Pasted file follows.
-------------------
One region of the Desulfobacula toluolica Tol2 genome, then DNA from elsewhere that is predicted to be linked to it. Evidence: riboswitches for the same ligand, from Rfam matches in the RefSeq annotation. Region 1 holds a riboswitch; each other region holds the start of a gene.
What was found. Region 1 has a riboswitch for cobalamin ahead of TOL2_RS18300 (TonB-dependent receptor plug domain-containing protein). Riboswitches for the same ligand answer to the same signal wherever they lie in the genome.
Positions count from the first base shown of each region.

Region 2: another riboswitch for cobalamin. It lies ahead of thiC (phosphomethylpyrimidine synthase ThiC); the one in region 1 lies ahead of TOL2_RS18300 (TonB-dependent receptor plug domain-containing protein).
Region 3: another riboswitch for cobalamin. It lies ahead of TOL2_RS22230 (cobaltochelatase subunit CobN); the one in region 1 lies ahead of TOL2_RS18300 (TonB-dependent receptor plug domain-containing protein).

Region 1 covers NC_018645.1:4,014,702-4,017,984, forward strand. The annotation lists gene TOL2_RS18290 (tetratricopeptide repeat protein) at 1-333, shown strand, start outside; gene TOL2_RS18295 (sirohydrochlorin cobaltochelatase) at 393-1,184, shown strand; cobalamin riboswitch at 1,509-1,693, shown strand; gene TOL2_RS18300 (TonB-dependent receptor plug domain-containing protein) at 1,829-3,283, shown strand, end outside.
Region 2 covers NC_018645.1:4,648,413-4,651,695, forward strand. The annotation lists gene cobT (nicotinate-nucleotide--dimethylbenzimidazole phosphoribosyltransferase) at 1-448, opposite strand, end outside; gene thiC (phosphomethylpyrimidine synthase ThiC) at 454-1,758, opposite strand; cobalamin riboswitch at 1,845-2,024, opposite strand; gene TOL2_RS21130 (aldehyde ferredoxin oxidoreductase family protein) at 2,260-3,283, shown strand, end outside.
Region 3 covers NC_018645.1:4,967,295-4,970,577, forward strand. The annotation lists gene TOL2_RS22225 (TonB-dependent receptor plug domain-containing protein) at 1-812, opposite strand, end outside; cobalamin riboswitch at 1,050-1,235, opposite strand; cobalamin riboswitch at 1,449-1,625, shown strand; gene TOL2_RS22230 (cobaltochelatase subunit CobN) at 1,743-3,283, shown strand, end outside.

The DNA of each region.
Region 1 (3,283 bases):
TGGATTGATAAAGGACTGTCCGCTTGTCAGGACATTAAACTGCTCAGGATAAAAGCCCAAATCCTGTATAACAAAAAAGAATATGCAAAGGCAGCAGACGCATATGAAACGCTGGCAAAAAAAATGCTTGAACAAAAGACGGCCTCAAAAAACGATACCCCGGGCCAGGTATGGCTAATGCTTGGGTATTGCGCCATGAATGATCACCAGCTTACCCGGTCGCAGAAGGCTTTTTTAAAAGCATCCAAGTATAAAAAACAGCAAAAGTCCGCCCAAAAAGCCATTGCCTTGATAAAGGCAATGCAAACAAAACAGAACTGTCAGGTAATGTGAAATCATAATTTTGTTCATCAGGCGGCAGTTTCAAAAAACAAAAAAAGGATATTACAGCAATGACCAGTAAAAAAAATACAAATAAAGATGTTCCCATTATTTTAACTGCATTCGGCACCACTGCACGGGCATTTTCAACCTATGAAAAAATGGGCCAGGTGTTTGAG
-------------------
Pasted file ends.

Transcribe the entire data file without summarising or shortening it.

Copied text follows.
One region of the Desulfobacula toluolica Tol2 genome, then DNA from elsewhere that is predicted to be linked to it. Evidence: riboswitches for the same ligand, from Rfam matches in the RefSeq annotation. Region 1 holds a riboswitch; each other region holds the start of a gene.
What was found. Region 1 has a riboswitch for cobalamin ahead of TOL2_RS18300 (TonB-dependent receptor plug domain-containing protein). Riboswitches for the same ligand answer to the same signal wherever they lie in the genome.
Positions count from the first base shown of each region.

Region 2: another riboswitch for cobalamin. It lies ahead of thiC (phosphomethylpyrimidine synthase ThiC); the one in region 1 lies ahead of TOL2_RS18300 (TonB-dependent receptor plug domain-containing protein).
Region 3: another riboswitch for cobalamin. It lies ahead of TOL2_RS22230 (cobaltochelatase subunit CobN); the one in region 1 lies ahead of TOL2_RS18300 (TonB-dependent receptor plug domain-containing protein).

Region 1 covers NC_018645.1:4,014,702-4,017,984, forward strand. The annotation lists gene TOL2_RS18290 (tetratricopeptide repeat protein) at 1-333, shown strand, start outside; gene TOL2_RS18295 (sirohydrochlorin cobaltochelatase) at 393-1,184, shown strand; cobalamin riboswitch at 1,509-1,693, shown strand; gene TOL2_RS18300 (TonB-dependent receptor plug domain-containing protein) at 1,829-3,283, shown strand, end outside.
Region 2 covers NC_018645.1:4,648,413-4,651,695, forward strand. The annotation lists gene cobT (nicotinate-nucleotide--dimethylbenzimidazole phosphoribosyltransferase) at 1-448, opposite strand, end outside; gene thiC (phosphomethylpyrimidine synthase ThiC) at 454-1,758, opposite strand; cobalamin riboswitch at 1,845-2,024, opposite strand; gene TOL2_RS21130 (aldehyde ferredoxin oxidoreductase family protein) at 2,260-3,283, shown strand, end outside.
Region 3 covers NC_018645.1:4,967,295-4,970,577, forward strand. The annotation lists gene TOL2_RS22225 (TonB-dependent receptor plug domain-containing protein) at 1-812, opposite strand, end outside; cobalamin riboswitch at 1,050-1,235, opposite strand; cobalamin riboswitch at 1,449-1,625, shown strand; gene TOL2_RS22230 (cobaltochelatase subunit CobN) at 1,743-3,283, shown strand, end outside.

The DNA of each region.
Region 1 (3,283 bases):
TGGATTGATAAAGGACTGTCCGCTTGTCAGGACATTAAACTGCTCAGGATAAAAGCCCAAATCCTGTATAACAAAAAAGAATATGCAAAGGCAGCAGACGCATATGAAACGCTGGCAAAAAAAATGCTTGAACAAAAGACGGCCTCAAAAAACGATACCCCGGGCCAGGTATGGCTAATGCTTGGGTATTGCGCCATGAATGATCACCAGCTTACCCGGTCGCAGAAGGCTTTTTTAAAAGCATCCAAGTATAAAAAACAGCAAAAGTCCGCCCAAAAAGCCATTGCCTTGATAAAGGCAATGCAAACAAAACAGAACTGTCAGGTAATGTGAAATCATAATTTTGTTCATCAGGCGGCAGTTTCAAAAAACAAAAAAAGGATATTACAGCAATGACCAGTAAAAAAAATACAAATAAAGATGTTCCCATTATTTTAACTGCATTCGGCACCACTGCACGGGCATTTTCAACCTATGAAAAAATGGGCCAGGTGTTTGAG